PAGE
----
Spent conviction legal bid fails

A legal bid to have spent criminal convictions removed from the files judges refer to when passing criminal sentences was rejected in the Grand Court Friday.

Attorney Lee Freeman had appealed the length of his client’s Summary Court convictions on drug and burglary charges. He said the magistrate had been wrong in referring to the man’s spent convictions when she sentenced him to four years prison for burglary and non-commercial supply of cocaine in December 2006.

Under the Rehabilitation of Offenders Act, some criminal convictions become spent if the person does not re-offend again within prescribed time periods.

Crown Counsel Elisabeth Lees described Mr. Freeman’s submission as ‘ludicrous’. While spent convictions are not meant to be mentioned for purposes such as insurance and employment applications, it is entirely appropriate for judges to be aware of a person’s full criminal history when passing sentence, she said.

‘Courts have a duty to protect the public and to do so they must be advised of all past offences,’ she said. ‘That doesn’t stop them from saying ‘that’s a very old offence and is not that relevant’, but they have to be advised of spent convictions.’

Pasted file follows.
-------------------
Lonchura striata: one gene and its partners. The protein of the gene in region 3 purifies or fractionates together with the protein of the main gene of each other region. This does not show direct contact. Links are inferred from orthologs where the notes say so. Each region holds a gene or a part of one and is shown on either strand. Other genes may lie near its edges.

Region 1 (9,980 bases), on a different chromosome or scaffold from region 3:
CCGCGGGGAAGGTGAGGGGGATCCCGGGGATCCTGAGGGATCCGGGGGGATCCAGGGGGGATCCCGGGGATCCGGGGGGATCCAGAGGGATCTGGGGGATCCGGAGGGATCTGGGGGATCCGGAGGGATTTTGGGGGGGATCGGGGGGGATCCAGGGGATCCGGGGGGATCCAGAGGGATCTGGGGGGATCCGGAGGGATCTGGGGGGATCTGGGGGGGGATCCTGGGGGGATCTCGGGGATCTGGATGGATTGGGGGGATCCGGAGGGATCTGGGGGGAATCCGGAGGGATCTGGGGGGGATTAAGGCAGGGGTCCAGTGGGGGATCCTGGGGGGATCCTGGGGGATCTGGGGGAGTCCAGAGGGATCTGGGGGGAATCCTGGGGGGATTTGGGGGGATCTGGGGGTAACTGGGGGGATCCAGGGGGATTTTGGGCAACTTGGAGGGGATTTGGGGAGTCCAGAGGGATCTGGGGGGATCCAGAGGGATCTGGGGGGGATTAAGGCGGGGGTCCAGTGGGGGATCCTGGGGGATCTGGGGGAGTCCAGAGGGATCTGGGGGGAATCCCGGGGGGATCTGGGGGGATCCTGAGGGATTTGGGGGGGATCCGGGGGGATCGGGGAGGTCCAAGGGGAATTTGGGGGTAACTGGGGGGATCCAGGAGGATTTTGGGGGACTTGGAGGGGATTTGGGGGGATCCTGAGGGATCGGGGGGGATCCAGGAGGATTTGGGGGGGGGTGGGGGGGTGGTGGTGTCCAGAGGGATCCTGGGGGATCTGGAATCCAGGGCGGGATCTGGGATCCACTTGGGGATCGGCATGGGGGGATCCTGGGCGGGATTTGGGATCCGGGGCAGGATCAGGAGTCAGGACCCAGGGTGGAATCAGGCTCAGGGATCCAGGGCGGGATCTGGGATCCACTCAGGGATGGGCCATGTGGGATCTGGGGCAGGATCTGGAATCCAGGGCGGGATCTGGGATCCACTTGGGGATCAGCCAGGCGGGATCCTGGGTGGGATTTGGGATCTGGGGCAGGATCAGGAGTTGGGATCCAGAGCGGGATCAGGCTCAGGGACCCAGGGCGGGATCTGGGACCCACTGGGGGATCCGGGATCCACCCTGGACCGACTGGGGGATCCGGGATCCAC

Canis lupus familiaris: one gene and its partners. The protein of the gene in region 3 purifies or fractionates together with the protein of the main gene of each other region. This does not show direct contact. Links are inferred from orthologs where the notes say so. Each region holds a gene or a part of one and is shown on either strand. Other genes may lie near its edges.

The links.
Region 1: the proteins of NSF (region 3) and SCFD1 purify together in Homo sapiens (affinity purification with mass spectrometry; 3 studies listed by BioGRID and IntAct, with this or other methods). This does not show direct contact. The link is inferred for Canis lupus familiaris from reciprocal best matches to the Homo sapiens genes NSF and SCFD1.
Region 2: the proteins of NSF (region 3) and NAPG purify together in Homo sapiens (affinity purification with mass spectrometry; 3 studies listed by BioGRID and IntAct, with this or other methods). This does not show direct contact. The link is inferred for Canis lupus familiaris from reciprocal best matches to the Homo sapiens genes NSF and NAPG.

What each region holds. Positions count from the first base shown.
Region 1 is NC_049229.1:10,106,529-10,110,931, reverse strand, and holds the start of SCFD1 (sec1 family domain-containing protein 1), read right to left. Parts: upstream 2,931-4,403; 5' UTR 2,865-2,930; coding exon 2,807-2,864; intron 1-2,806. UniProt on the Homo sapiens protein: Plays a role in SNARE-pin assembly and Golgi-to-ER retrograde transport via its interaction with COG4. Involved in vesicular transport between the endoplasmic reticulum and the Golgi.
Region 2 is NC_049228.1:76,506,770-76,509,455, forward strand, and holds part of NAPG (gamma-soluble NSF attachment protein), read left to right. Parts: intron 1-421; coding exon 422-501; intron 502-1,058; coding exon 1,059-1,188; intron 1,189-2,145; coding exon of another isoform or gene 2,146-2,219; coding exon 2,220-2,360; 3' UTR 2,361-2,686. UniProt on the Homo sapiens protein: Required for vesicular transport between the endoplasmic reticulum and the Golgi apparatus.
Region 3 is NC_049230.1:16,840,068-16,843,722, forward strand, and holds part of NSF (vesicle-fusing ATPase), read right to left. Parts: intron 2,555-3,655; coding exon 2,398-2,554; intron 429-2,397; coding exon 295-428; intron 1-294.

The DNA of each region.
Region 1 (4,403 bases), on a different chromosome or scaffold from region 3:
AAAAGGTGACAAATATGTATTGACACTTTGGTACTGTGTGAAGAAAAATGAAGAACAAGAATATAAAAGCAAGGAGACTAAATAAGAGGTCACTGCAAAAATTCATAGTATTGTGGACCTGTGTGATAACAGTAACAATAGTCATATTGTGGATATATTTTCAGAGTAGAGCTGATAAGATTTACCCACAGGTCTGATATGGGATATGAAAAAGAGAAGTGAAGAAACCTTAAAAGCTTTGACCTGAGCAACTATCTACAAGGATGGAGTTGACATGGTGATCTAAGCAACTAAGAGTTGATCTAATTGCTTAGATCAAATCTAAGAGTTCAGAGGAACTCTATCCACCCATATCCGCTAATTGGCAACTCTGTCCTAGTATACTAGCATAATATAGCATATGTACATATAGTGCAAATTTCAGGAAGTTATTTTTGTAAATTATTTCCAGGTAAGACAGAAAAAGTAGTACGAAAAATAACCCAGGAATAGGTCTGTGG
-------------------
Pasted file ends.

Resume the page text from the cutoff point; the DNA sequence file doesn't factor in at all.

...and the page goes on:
Rejecting the appeal, Grand Court Justice Alexander Henderson said the court must have available to it as much information about the offender as possible, including past convictions and must be trusted to deal with that information appropriately.

‘To hold otherwise would not only be inconsistent with a previous decision of this court, but would allow sentencing procedures to descend into an illogical and undesirable form,’ he said.

If Mr. Freeman’s submission were to succeed, it would mean a person could be convicted once every five years for drunk driving and be treated as if they were a first offender each time they came back before the courts, the Judge said by way of example.

Mr. Freeman’s client received 30 months in jail for breaking into a West Bay condo in 2006, stealing diving equipment, food and alcohol to feed his cocaine addiction.

Shortly after being arrested and then bailed on that charge, he was arrested for non-commercial supply of cocaine after being caught in a Seven Mile Beach hotel room with drugs and drug paraphernalia. He received 18 months for the supply charge, which related to sharing cocaine with a woman he had taken to the hotel for sex.

The man received a further six years in jail in March 2007 after being convicted of attempted rape and indecent assault for a separate November 2005 incident.

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